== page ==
Meanwhile, mole was often seen as a marker of lower class status. For example, in José Tomás de Cuéllar’s modernist satiric novella, Baile y cochino, haughty don Saldaña is exposed as a pretender when it was discovered that for lunch he eats mole de guajalote along with the indigenous beverage pulque.

Yet, despite public displays of European sophistication, mole remained a regular presence on even the most Francophile tables. Concepción Lombardo de Miramón, the wife of a prominent conservative general, recalled in her memoirs that Maximilian and Carlota’s first encounter with mole brought tears to their eyes. The imperial couple came to appreciate its subtle flavors, and a surviving banquet menu proclaims mole the centerpiece of the imperial table on December 12, 1865.

Decades later, don Porfirio and doña Carmelita served Oaxacan black mole to guests at their private residence, Casa de Cadenas. The menu reflected not only the president’s Oaxacan birth but also a sense of national pride and republican simplicity. The fabled kitchen of the Jockey Club likewise retained a cordon bleu, meaning in French a woman skilled in domestic cookery, as opposed to male chefs. In Mexico, this translated into employing a woman from Puebla, the symbolic center of Creole gastronomy, to prepare mole and pipián for club members.

Even Mexicans living in Paris needed to have access to this fabled national dish. José María Calderón y Tapia, the Mexican minister to France, received a brief note on March 30, 1845, from his cousin Fernando Mangino, announcing a planned visit to the home of a prominent Mexican commission agent: “Today we are going to eat mole de guajolote and tamales at the O’Brien home”. Despite the Irish name, the O’Briens were Mexican in their tastes.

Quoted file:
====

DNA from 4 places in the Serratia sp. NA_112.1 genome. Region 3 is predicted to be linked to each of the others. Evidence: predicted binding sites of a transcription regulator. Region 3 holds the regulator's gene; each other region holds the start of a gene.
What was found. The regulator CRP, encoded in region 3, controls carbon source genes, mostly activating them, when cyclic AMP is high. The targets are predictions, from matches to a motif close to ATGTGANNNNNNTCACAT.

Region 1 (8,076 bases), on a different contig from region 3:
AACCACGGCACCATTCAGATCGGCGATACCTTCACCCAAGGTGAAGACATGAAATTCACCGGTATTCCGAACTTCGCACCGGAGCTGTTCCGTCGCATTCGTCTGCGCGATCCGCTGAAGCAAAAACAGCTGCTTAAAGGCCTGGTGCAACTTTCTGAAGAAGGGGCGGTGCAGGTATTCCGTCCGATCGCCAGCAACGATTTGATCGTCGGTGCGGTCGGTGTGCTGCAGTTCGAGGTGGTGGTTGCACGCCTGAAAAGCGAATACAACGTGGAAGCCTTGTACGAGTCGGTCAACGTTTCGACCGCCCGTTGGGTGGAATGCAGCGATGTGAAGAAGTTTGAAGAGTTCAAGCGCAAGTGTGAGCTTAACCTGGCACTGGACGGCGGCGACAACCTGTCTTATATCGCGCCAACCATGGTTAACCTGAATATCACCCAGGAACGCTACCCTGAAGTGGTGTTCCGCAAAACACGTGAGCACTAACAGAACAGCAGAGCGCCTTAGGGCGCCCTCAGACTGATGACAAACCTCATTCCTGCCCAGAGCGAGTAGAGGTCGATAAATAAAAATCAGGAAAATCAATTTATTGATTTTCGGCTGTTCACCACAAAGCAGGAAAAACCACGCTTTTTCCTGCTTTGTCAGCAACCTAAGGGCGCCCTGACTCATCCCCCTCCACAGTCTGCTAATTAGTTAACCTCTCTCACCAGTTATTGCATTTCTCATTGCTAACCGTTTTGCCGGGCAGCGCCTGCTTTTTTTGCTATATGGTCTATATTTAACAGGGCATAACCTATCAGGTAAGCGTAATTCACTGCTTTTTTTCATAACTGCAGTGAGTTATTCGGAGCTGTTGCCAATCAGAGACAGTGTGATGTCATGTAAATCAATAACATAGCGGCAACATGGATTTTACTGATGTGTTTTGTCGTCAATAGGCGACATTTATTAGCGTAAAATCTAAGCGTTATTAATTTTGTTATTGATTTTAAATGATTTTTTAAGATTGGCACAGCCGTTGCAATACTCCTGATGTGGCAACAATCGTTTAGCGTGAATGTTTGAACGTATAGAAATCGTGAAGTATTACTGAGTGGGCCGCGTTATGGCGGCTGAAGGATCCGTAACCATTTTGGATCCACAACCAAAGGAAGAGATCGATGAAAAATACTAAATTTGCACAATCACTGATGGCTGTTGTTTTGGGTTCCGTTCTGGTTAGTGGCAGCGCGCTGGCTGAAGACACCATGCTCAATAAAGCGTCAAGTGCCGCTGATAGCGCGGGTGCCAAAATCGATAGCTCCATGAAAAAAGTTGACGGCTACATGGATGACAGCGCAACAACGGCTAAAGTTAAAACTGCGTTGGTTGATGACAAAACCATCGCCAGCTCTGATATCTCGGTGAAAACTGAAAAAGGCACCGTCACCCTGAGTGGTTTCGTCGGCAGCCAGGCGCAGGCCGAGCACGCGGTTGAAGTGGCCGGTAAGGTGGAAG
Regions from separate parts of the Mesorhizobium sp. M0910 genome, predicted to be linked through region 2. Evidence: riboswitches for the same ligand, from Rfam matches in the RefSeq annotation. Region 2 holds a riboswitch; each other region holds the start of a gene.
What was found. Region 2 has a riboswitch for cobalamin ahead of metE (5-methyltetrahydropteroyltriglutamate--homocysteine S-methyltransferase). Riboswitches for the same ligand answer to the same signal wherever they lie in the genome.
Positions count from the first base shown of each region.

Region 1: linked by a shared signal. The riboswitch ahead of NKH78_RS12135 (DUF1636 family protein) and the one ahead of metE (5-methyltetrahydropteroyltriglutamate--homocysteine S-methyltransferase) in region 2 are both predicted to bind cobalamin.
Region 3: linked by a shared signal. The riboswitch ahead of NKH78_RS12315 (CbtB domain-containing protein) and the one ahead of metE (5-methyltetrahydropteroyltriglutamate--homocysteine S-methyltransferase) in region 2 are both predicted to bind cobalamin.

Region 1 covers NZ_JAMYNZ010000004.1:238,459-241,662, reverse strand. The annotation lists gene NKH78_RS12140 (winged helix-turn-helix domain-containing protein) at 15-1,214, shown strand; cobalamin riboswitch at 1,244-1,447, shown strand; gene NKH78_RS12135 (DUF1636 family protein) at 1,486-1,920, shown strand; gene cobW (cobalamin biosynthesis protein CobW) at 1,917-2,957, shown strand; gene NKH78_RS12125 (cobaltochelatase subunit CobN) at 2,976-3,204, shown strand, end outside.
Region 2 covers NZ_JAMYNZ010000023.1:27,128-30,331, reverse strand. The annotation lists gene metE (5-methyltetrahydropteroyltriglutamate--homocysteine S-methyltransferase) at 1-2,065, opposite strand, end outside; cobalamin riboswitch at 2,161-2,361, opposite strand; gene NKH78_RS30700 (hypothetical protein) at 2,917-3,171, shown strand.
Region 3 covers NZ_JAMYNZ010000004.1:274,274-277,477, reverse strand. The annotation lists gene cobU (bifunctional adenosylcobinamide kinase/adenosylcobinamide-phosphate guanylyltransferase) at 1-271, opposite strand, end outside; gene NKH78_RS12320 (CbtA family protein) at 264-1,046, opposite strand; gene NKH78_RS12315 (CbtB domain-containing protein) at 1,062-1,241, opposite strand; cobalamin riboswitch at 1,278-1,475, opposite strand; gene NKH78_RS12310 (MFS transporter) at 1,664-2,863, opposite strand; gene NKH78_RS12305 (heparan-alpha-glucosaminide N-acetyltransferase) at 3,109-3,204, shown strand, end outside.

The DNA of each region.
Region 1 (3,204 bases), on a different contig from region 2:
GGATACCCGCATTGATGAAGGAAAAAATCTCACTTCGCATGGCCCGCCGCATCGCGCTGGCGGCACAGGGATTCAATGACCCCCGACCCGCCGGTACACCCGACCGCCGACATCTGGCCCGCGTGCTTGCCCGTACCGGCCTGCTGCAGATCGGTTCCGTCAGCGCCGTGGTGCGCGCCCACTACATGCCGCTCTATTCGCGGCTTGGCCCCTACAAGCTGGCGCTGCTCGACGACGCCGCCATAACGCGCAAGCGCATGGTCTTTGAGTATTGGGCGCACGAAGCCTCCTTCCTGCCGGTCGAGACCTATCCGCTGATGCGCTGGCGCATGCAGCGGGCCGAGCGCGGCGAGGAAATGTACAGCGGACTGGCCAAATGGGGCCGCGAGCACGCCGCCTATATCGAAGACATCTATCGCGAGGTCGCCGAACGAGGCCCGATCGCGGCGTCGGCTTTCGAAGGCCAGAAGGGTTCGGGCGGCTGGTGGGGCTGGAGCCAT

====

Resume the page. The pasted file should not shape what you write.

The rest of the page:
Mole emerged from the shadows of domesticity into the public sphere following the Revolution of 1910. The rise of indigenismo gave new value to indigenous influences. Meanwhile, the growth of culinary tourism led to the commercialization of formerly rustic dishes. Restaurant chefs consecrated Oaxaca as the “land of seven moles,” thereby reducing the endless variety of local festival dishes into a weekly round of special meals. At least in doing so they recovered more indigenous varieties such as mole verde, which had been ignored during the nineteenth century.

In more recent years, the restaurant world has passed through further upheaval, allowing a global reassessment of the value of mole. The French nouvelle cuisine of the Enlightenment, once seen as natural and modern in its quest for simple dishes, has been replaced by a self consciously modernist cuisine pioneered in Barcelona. These new deconstructed dishes, awash in savory foams, juxtapose unexpected flavors and textures in new ways, even as spices and chile peppers have gained new popularity among sophisticated gourmets.

Over the past five hundred years, Mexican cuisine and its most iconic dish, mole poblano, have been shaped by successive waves of immigration, forging a truly cosmic cuisine. Indigenous molli sauces and medieval Spanish banquets provided the foundations for this mestizo dish, but they were just the beginning. African, Asian, and Middle Eastern migrants have also imparted their own special flavors to Mexican cuisine. And after centuries of receiving migrants and culinary influences from around the globe, Mexican cuisine is now setting out to conquer the tastes of North America, Europe, and the wider world. Paris provides a fitting location to reflect on these changes. In the nineteenth century, French cuisine dominated Mexico City’s best restaurants. Today, even Parisians can sample mole and other Mexican dishes in their own neighborhood restaurants, providing a striking vindication for Mexico’s national cuisine.